Or at least that’s how it used to be.
Nowadays, the most fractured and disorganised of all sports boasts multiple heavyweight champions and an alphabet soup of titles. For ardent fight fans, it’s a sorry mess. For occasional onlookers, it’s more than confusing; it’s impossible to comprehend.
There is no single heavyweight champion – there are three claimants – and the division is awash with drugs and nonsense. So much for the heavyweight championship once being the greatest prize in sport.
But this time next year we might be proclaiming a new king and, perhaps, a new sense of order. This is because the fights that should be made are being made. The best are being lined up to fight the best.
On March 3, Deontay Wilder, holder of the WBC belt, defends his crown against Cuban Luis Ortiz, a vicious puncher who treats doping rules with contempt, twice having fallen foul of the testers. But, this being boxing with its back alleys and dark corners, he gets a pass.
Three weeks later, Anthony Joshua, arguably the best of them all, puts his WBA and IBF belts on the line against Joe Parker of New Zealand, holder of the WBO bauble. It will be the first time in 31 years that two undefeated heavyweight champions have sought to unify.
And then, hovering on the outside, there’s the lineal champion Tyson Fury, the so-called “man who beat the man who beat the man”. Doping and mental issues have kept him on the sidelines for two years, during which time he dined out on pies and ballooned into a 158kg slob.
But he’s back in training and, true to boxing’s weird machinations, calling out Joshua for his first fight back. Fat chance.
What everyone forgets is that he stank out the place when he beat Wladimir Klitschko in an awful fight and no-one knows how deep his mental problems run. He trades on being colourful and loud-mouthed, but his real measure should be in the ring.
Remarkably, these five boxers have 135 wins between them without a single defeat. They’re big punchers, too, so the prospect of explosive action is real.
Assuming all runs to plan, Wilder should subdue Ortiz, who is slow but strong, and Joshua should have too much class for Parker, who has been carefully matched against the division’s nearly men.
The New Zealander has a granite chin and must hope it holds up against Joshua whose 20 fights have yielded 20 knockouts.
It’s testament to the rude health of UK boxing that the fight will take place at the Millennium Stadium in Wales where 80 000 fans will stump up the equivalent of anything between R680 and R34 000 for a seat.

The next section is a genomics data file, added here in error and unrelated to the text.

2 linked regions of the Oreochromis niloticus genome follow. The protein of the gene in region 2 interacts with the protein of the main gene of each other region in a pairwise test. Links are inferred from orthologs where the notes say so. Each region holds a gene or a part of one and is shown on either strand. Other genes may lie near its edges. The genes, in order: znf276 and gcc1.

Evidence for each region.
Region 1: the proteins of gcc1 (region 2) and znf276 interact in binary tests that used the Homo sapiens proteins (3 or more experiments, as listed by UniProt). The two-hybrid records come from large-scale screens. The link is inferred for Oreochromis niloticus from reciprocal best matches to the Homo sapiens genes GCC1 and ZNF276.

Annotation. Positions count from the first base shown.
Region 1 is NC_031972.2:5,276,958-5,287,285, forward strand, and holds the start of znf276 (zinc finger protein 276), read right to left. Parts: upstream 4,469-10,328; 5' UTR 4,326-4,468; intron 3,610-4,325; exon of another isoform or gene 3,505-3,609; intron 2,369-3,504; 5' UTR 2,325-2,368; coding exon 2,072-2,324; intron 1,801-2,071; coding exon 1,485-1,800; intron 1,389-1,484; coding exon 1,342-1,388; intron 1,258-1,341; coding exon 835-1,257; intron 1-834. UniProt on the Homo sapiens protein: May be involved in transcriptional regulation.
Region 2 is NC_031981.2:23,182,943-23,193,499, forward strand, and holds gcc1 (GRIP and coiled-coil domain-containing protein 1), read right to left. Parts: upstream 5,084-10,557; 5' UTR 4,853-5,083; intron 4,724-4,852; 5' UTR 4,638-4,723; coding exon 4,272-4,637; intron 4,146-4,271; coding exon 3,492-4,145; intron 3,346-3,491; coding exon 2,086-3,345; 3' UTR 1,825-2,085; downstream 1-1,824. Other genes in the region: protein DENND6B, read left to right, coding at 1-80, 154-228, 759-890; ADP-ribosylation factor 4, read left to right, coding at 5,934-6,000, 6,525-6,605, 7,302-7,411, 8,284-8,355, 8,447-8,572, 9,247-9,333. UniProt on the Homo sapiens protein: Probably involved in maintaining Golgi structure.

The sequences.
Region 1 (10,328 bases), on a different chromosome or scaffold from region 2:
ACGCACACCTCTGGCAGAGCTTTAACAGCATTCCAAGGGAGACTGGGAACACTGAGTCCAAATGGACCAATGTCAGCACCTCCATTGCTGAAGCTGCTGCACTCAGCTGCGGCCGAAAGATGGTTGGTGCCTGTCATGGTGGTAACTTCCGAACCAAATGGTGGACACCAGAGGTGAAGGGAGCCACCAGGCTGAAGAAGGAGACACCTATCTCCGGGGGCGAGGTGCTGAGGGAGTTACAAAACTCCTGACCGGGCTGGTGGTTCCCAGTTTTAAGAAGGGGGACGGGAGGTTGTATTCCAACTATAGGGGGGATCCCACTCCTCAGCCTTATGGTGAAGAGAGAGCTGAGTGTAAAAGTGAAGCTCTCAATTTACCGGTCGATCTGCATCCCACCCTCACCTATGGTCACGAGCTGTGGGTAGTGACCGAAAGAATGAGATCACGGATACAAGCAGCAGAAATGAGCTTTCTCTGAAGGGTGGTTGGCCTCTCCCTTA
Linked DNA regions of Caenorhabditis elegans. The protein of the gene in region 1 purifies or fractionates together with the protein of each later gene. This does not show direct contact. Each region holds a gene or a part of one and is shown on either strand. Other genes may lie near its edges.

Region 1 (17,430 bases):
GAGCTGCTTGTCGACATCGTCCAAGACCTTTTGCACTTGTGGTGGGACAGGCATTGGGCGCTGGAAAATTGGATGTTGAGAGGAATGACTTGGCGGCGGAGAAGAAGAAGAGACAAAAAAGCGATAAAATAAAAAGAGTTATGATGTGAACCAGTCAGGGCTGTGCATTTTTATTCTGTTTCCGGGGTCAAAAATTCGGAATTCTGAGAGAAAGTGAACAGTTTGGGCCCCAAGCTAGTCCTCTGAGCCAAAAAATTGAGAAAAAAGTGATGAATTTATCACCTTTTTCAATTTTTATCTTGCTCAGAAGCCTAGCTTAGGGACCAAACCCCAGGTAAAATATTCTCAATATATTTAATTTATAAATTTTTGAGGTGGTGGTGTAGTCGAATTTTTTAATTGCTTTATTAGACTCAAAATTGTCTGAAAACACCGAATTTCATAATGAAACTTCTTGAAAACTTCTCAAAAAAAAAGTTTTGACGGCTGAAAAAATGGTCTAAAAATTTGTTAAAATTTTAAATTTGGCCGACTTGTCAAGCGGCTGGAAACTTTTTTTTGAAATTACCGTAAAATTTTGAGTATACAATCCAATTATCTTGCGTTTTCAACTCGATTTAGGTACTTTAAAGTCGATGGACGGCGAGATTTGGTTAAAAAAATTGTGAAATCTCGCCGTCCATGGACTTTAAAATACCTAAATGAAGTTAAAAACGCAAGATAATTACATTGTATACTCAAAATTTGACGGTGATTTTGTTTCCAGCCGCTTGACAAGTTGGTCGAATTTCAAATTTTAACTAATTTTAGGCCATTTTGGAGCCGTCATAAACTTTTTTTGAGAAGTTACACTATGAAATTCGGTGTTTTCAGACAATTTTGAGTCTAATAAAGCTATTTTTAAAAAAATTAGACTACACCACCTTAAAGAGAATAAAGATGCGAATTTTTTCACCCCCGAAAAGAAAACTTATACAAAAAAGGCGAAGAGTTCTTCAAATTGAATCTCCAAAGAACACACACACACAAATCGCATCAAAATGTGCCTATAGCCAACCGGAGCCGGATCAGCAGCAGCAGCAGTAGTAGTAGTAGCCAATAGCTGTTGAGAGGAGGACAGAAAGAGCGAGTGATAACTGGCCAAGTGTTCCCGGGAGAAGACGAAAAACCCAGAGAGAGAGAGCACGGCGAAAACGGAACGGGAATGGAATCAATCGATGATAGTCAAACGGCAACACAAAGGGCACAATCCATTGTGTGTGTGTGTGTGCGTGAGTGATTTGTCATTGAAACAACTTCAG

In between all this, theUK-based Australian Lucas Browne, another doping fiend, will fight Dillian Whyte in an eliminator, on March 24. The winner will be in the mix for a title crack of some sort, although it would make more sense to be matched against Fury to establish where he’s at in his second run at the title.
Given how boxing works, it’s remarkable that these fights have been signed at all. Promoters like to keep their stars wrapped in cotton wool, reckoning that a slew of easy match-ups pays handsome dividends. TV bosses and the fans routinely demand the best fights get made, but the string-pullers seldom care. In heavyweight boxing especially, a single punch can end a career and instantly turn off the magic money machine. It’s the promoters rather than that boxers who run scared.
Boxing desperately needs a high-profile heavyweight champion, ideally someone like Joshua who has a compelling back story, is built like Adonis and carries himself with supreme dignity. Better still, he can fight and puts opponents to sleep.
Wilder, his biggest rival, is loud and athletic, but largely anonymous in America where interest in the heavyweights has waned since Mike Tyson’s abdication two decades ago. A beatdown of Ortiz, the best he’ll have fought, would help his cause.
Boxing revivals are frequently heralded, but this one seems genuine, probably because the men at the centre are all real heavyweights with bad intentions and good ability.
Hold on tight.